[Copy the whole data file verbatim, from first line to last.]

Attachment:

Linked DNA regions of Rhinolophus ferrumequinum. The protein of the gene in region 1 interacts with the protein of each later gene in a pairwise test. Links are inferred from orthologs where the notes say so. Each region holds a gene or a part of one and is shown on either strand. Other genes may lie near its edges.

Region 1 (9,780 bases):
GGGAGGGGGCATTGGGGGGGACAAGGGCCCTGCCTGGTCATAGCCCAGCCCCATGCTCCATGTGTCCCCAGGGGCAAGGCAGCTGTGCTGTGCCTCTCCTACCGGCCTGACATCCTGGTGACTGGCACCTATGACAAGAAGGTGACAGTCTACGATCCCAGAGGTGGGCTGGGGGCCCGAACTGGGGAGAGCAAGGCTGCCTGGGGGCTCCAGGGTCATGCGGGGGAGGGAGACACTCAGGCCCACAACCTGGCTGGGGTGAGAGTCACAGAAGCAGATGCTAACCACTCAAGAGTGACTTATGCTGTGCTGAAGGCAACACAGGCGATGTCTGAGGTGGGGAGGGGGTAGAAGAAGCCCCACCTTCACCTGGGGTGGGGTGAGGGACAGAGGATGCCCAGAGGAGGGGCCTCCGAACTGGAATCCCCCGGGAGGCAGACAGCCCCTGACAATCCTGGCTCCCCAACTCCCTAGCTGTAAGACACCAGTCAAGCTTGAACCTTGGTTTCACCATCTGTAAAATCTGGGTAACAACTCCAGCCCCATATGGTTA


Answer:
Linked DNA regions of Rhinolophus ferrumequinum. The protein of the gene in region 1 interacts with the protein of each later gene in a pairwise test. Links are inferred from orthologs where the notes say so. Each region holds a gene or a part of one and is shown on either strand. Other genes may lie near its edges.

Region 1 (9,780 bases):
GGGAGGGGGCATTGGGGGGGACAAGGGCCCTGCCTGGTCATAGCCCAGCCCCATGCTCCATGTGTCCCCAGGGGCAAGGCAGCTGTGCTGTGCCTCTCCTACCGGCCTGACATCCTGGTGACTGGCACCTATGACAAGAAGGTGACAGTCTACGATCCCAGAGGTGGGCTGGGGGCCCGAACTGGGGAGAGCAAGGCTGCCTGGGGGCTCCAGGGTCATGCGGGGGAGGGAGACACTCAGGCCCACAACCTGGCTGGGGTGAGAGTCACAGAAGCAGATGCTAACCACTCAAGAGTGACTTATGCTGTGCTGAAGGCAACACAGGCGATGTCTGAGGTGGGGAGGGGGTAGAAGAAGCCCCACCTTCACCTGGGGTGGGGTGAGGGACAGAGGATGCCCAGAGGAGGGGCCTCCGAACTGGAATCCCCCGGGAGGCAGACAGCCCCTGACAATCCTGGCTCCCCAACTCCCTAGCTGTAAGACACCAGTCAAGCTTGAACCTTGGTTTCACCATCTGTAAAATCTGGGTAACAACTCCAGCCCCATATGGTTA